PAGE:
Defining your own external filter processors

It possible to define and use your own column processors outside of the plugin, in you application.

The first step is to edit Wice::Defaults::ADDITIONAL_COLUMN_PROCESSORS in wice_grid_config.rb:

Wice::Defaults::ADDITIONAL_COLUMN_PROCESSORS = {
  my_own_filter:    ['ViewColumnMyOwnFilter',   'ConditionsGeneratorMyOwnFilter'],
  another_filter:   ['ViewColumnAnotherFilter', 'ConditionsGeneratorAnotherFilter']
}

The first element in the two-item array is the name of a class responsible for rendering the filter view. The second element is the name of a class responsible for processing filter parameters.

For examples of these two classes look at the existing column processors in lib/wice/columns/

The structure of these two classes is as follows:

class ViewColumnMyOwnFilter < Wice::Columns::ViewColumn

  def render_filter_internal(params)
    ...
  end

  def yield_declaration_of_column_filter
    {
      :templates => [...],
      :ids       => [...]
    }
  end
end

class ConditionsGeneratorMyOwnFilter < Wice::Columns::ConditionsGeneratorColumn

  def generate_conditions(table_name, opts)
    ...
  end

end

To use an external column processor use :filter_type in a column definition:

column name: 'name', attribute: 'attribute', filter_type: :my_own_filter do |rec|
  ...
end

Defaults

Default values like can be changed in config/initializers/wice_grid_config.rb.

Submit/Reset buttons

Instead of using default Submit and Reset icons you can use external HTML elements to trigger these actions. Add a button or any other clickable HTML element with class wg-external-submit-button or wg-external-reset-button, and attribute data-grid-name whose value is the name of the grid:

<button class="wg-external-submit-button" data-grid-name="grid">Submit</button>
<button class="wg-external-reset-button" data-grid-name="grid">Reset</button>

To hide the default icons use :hide_submit_button => true and :hide_reset_button => true in the grid helper.

Auto-reloading filters

It is possible to configure a grid to reload itself once a filter has been changed. It works with all filter types including the JS calendar, the only exception is the standard Rails date/datetime filters.

Use option :auto_reload in the column definiton:

<%= grid(@tasks_grid, show_filters: :always, hide_submit_button: true) do |g|

  # String
  g.column name: 'Title', attribute: 'title', auto_reload: true

  # Boolean
  g.column name: 'Archived', attribute: 'archived', auto_reload: true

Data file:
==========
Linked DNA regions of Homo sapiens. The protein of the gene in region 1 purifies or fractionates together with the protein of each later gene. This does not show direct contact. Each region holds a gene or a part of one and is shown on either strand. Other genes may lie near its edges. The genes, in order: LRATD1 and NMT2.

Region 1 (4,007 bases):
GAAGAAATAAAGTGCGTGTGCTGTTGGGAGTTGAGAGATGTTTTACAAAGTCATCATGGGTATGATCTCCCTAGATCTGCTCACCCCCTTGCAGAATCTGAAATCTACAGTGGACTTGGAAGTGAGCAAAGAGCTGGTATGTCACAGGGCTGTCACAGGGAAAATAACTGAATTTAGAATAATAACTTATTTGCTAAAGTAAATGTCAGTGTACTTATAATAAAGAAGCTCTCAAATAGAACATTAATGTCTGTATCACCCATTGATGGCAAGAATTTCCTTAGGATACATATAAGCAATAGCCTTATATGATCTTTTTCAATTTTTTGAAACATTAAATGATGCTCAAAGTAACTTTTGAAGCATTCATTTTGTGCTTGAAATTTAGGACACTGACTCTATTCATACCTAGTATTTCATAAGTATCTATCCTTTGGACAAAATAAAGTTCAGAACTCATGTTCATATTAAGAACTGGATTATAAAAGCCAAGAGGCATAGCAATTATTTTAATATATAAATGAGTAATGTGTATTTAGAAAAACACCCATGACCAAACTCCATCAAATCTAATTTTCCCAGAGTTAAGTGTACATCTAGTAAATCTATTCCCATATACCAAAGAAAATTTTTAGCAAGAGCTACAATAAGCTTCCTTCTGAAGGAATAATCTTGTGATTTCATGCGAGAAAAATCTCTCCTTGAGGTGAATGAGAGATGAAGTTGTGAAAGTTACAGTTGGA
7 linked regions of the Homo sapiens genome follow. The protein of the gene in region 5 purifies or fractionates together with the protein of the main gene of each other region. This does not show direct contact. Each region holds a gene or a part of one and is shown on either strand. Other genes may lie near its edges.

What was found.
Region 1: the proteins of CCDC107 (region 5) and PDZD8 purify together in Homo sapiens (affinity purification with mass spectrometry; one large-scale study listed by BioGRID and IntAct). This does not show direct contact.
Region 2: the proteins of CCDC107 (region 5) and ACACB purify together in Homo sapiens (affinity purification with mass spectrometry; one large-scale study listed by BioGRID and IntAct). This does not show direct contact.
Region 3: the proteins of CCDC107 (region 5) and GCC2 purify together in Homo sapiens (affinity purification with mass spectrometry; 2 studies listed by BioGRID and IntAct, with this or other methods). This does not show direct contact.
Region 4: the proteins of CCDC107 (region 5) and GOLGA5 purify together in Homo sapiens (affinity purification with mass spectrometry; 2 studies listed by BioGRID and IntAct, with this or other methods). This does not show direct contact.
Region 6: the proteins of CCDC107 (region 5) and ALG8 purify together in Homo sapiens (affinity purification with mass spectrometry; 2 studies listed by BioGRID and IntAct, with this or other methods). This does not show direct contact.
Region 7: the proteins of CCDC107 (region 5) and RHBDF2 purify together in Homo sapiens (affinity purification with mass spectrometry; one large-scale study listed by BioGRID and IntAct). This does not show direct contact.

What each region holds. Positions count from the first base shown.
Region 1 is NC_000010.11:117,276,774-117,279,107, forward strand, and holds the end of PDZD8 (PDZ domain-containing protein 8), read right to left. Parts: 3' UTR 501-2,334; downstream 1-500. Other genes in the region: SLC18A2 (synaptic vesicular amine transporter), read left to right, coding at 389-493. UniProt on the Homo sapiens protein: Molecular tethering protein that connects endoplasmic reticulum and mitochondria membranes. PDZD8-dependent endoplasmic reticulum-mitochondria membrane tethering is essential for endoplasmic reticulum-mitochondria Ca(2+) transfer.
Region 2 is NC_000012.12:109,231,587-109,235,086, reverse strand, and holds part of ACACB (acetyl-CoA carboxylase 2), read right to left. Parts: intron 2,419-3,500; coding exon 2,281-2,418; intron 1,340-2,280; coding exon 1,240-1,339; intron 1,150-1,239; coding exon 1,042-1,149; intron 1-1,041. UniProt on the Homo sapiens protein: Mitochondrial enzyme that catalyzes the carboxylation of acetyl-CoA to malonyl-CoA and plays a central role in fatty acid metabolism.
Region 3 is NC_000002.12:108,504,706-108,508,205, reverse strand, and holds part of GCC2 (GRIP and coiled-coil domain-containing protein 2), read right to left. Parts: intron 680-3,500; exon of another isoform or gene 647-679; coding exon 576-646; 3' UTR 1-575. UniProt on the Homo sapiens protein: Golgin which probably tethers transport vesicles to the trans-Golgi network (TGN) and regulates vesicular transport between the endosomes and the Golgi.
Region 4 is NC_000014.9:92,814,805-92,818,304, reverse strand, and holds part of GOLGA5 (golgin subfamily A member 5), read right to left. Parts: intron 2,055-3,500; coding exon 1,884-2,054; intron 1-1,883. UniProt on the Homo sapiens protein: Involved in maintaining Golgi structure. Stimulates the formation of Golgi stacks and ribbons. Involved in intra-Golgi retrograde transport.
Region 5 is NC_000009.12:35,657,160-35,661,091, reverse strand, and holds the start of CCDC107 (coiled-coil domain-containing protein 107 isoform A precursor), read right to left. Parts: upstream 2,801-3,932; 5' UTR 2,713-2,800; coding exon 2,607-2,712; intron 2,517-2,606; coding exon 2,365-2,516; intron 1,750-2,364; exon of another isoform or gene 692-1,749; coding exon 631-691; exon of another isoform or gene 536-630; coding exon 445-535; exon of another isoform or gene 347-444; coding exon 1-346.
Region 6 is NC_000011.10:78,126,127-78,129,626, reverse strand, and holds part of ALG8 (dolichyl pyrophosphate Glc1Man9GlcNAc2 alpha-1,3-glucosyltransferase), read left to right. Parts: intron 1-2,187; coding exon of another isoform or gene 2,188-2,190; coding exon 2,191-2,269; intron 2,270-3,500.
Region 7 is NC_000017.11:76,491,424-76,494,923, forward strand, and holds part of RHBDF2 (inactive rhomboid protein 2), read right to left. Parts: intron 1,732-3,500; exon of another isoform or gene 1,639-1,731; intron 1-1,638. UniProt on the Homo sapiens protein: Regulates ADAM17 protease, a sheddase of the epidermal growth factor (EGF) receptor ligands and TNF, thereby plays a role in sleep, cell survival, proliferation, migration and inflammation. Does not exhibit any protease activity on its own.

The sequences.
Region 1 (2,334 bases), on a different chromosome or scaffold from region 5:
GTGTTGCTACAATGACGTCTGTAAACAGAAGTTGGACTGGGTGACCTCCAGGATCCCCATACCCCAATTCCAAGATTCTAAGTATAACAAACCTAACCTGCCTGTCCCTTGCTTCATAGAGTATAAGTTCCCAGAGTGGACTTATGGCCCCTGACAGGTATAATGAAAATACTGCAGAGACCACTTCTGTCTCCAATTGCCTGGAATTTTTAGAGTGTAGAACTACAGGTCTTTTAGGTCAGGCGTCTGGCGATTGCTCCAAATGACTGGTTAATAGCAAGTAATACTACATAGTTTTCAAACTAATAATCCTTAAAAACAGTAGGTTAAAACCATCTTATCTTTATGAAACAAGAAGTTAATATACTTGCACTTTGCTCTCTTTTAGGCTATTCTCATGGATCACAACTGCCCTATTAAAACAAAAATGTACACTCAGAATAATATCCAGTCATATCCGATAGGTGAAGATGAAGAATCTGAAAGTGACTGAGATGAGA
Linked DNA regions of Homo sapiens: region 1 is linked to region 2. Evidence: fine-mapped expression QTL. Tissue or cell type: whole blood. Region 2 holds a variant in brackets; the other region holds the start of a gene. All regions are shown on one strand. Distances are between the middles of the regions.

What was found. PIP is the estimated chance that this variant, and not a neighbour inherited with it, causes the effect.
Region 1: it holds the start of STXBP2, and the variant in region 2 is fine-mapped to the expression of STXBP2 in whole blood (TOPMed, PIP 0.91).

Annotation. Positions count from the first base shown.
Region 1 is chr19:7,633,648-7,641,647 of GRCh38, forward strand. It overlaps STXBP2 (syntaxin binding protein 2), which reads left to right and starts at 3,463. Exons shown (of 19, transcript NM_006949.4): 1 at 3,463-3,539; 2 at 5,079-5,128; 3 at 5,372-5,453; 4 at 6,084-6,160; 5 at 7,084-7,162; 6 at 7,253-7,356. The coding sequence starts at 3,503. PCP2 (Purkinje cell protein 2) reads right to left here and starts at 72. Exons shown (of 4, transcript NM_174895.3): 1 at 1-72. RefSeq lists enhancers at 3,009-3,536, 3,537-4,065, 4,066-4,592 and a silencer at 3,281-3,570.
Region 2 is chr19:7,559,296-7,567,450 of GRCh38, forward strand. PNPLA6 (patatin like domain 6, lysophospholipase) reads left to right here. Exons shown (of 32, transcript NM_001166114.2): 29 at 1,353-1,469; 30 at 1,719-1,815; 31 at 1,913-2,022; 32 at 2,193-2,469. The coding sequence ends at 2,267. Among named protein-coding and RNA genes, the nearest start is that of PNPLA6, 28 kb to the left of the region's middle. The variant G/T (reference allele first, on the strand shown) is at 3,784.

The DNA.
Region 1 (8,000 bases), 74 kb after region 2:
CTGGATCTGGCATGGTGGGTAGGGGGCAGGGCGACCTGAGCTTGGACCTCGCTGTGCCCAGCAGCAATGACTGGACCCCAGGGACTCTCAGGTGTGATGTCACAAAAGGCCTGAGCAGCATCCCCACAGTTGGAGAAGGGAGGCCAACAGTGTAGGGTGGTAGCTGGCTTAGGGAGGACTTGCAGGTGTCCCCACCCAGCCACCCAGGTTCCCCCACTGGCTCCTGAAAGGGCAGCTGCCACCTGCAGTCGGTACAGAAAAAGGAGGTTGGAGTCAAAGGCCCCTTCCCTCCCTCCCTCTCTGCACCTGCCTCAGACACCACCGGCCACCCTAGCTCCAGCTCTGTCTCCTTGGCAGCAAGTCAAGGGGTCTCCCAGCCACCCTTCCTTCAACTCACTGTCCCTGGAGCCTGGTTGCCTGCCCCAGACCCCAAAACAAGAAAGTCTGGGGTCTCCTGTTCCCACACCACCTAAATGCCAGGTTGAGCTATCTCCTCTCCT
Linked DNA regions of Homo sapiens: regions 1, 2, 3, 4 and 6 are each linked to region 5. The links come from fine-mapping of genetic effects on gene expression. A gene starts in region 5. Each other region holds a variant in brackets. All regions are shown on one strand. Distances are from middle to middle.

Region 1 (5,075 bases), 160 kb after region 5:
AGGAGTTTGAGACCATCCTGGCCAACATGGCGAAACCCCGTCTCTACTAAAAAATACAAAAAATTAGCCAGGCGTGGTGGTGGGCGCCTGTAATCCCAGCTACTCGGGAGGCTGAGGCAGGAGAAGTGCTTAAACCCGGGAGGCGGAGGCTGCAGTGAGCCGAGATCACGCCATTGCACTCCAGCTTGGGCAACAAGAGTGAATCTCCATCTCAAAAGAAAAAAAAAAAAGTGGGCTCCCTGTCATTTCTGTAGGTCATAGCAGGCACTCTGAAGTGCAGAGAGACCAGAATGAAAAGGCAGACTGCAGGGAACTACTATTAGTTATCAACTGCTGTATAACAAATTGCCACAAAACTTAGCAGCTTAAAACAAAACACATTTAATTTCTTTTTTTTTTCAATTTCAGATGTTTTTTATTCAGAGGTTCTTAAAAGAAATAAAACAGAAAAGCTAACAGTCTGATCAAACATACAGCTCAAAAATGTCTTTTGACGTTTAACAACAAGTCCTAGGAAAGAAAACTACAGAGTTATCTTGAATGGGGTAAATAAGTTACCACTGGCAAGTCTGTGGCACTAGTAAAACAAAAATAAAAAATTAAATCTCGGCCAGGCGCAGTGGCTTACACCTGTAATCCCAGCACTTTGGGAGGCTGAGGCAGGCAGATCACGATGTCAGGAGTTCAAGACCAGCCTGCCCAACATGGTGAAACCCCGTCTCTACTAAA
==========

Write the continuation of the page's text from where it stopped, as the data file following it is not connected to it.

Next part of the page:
# Custom (dropdown)
  g.column name: 'Status', attribute: 'status_id', custom_filter: Status.to_dropdown, auto_reload: true  do |task|
    task.status.name if task.status
  end

  # Datetime
  g.column name: 'Added', attribute: 'created_at', auto_reload: true, helper_style: :calendar do |task|
    task.created_at.to_s(:short)
  end

end -%>

To make this behavior default change constant AUTO_RELOAD in the configuration file.

Styling the grid

Adding classes and styles

The grid helper accepts parameter :html which is a hash of HTML attributes for the table tag.

Another grid parameter is header_tr_html which is a hash of HTML attributes to be added to the first tr tag (or two first tr's if the filter row is present).

:html is a parameter for the column method setting HTML attributes of td tags for a certain column.

Adding classes and styles dynamically

WiceGrid offers ways to dynamically add classes and styles to TR and TD based on the current ActiveRecord instance.

For <TD>, let the column return an array where the first item is the usual string output whole the second is a hash of HTML attributes to be added for the <td> tag of the current cell:

g.column  do |portal_application|
  css_class = portal_application.public? ? 'public' : 'private'
  [portal_application.name, {:class => css_class}]
end

For adding classes/styles to <TR> use special clause row_attributes , similar to column, only returning a hash:

<%= grid(@versions_grid) do |g|
  g.row_attributes do |version|
    if version.in_production?
      {:style => 'background-color: rgb(255, 255, 204);'}
    end
  end

  g.column{|version| ... }
  g.column{|version| ... }
end  -%>

Naturally, there can be only one row_attributes definition for a WiceGrid instance.

Various classes do not overwrite each other, instead, they are concatenated.

Adding rows to the grid

It is possible to add your own handcrafted HTML after and/or before each grid row. This works similar to row_attributes, by adding blocks after_row, before_row, and last_row:

<%= grid(@tasks_grid) do |g|
  g.before_row do |task, number_of_columns|
    if task.active?
      "<tr><td colspan=\"10\">Custom line for #{t.name}</td></tr>"  # this would add a row
                                                                    # before every active task row
    else
      nil
    end
  end

  g.last_row do |number_of_columns|         # This row will always be added to the bottom of the grid
    content_tag(:tr,
      content_tag(:td,
        'Last row',
      :colspan => 10),
     :class => 'last_row')
  end

  .......
end %>

It is up for the developer to return the correct HTML code, or return nil if no row is needed for this record. Naturally, there is only one before_row definition and one after_row definition for a WiceGrid instance.